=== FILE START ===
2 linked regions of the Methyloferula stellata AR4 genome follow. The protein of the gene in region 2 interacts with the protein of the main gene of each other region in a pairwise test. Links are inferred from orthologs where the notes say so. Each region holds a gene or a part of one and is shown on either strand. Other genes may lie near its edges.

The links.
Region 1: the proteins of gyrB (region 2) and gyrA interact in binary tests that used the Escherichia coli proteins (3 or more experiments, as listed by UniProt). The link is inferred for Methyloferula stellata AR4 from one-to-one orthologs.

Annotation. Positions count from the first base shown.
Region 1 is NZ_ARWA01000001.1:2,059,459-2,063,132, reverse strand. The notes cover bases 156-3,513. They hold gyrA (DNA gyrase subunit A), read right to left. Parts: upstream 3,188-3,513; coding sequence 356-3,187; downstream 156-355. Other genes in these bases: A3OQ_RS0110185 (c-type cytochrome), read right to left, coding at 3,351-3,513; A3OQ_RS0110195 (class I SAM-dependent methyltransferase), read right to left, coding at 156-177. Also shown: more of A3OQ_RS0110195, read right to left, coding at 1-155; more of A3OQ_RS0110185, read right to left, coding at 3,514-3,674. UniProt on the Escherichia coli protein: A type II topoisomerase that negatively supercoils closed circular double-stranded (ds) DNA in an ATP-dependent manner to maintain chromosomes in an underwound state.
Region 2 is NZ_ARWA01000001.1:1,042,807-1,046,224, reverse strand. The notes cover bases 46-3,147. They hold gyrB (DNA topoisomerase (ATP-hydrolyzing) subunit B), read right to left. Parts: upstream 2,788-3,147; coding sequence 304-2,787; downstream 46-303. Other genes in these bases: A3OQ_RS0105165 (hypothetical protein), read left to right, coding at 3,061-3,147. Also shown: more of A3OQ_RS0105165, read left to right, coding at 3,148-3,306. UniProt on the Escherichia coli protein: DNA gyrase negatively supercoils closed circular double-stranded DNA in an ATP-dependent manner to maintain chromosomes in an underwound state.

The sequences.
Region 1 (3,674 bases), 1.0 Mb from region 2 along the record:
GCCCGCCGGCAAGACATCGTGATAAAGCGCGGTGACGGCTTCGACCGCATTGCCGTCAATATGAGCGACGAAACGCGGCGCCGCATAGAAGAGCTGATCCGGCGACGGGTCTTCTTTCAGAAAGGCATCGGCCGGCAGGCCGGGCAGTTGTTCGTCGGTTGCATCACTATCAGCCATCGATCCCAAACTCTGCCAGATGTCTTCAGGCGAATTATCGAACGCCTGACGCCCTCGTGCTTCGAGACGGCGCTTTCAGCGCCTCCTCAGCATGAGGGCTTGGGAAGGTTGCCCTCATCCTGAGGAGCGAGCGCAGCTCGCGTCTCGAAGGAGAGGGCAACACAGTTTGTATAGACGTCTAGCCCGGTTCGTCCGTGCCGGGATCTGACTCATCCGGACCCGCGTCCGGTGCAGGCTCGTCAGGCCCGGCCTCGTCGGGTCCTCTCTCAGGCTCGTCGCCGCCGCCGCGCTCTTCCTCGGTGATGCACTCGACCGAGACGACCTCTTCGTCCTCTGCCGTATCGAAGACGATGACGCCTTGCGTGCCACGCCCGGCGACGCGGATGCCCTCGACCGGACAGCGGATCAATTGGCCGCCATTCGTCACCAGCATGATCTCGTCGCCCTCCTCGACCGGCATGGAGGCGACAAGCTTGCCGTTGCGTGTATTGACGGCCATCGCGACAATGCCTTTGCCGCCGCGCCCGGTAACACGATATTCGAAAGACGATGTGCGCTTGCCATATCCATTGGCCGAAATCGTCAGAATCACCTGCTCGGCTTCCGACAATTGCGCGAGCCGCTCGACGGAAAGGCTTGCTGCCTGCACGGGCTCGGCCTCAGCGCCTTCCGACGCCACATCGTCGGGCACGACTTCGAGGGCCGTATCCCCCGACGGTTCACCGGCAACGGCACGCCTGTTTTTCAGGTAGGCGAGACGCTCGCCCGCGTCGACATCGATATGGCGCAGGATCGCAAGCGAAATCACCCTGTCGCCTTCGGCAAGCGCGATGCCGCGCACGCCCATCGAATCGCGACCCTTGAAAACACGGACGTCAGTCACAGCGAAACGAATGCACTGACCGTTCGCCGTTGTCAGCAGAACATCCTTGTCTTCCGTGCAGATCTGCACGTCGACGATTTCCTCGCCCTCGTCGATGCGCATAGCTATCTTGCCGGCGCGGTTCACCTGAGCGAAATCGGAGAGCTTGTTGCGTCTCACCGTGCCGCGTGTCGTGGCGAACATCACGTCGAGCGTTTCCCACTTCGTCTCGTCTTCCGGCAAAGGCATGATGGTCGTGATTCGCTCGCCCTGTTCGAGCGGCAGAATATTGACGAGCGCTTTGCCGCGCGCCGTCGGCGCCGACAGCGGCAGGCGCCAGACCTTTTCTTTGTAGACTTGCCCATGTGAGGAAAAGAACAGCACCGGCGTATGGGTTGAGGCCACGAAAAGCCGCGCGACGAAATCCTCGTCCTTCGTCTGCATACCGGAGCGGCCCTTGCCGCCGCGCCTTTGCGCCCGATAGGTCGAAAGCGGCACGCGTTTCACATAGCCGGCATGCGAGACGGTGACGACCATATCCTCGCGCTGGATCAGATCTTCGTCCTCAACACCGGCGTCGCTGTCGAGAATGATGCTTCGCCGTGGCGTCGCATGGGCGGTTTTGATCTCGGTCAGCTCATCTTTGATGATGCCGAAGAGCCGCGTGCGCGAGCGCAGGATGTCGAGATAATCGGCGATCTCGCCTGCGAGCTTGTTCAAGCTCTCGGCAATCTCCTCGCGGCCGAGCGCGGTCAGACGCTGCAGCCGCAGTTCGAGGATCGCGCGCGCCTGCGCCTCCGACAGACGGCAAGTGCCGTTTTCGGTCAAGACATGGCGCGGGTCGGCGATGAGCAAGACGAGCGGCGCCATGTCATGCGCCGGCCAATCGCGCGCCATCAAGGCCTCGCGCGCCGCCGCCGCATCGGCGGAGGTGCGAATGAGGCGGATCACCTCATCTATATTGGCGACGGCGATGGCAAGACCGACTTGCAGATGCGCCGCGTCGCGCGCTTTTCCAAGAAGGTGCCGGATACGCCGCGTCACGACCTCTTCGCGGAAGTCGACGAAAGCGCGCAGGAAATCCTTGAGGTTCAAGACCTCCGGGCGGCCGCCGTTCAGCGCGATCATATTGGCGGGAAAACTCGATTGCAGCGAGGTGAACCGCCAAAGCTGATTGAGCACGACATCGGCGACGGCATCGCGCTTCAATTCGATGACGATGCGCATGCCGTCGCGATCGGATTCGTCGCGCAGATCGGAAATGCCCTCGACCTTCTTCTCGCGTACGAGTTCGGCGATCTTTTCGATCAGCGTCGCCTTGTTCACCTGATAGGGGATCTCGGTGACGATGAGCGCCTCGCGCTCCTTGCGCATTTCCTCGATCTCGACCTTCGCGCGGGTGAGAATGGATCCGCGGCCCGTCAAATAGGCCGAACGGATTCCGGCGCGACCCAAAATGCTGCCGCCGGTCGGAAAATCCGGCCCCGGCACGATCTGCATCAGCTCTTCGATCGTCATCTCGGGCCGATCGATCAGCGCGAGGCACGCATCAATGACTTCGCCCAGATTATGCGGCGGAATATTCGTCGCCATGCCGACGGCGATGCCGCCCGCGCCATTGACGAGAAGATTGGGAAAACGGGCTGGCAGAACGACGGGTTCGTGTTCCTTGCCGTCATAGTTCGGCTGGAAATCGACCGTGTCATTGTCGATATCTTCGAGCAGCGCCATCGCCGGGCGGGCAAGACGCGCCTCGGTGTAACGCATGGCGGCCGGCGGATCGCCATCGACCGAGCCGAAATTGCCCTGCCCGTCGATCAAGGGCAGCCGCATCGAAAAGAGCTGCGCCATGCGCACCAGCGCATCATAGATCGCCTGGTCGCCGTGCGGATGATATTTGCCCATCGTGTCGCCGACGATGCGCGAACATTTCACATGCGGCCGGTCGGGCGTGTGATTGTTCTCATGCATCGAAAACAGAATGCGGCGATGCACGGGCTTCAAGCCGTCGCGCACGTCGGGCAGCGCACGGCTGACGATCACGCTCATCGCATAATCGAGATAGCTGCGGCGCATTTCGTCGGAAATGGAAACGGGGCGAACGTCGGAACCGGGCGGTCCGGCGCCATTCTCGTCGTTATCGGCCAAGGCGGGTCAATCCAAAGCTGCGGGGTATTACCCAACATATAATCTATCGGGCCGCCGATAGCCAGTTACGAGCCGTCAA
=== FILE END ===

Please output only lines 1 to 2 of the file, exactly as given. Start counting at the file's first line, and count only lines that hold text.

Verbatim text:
2 linked regions of the Methyloferula stellata AR4 genome follow. The protein of the gene in region 2 interacts with the protein of the main gene of each other region in a pairwise test. Links are inferred from orthologs where the notes say so. Each region holds a gene or a part of one and is shown on either strand. Other genes may lie near its edges.

The links.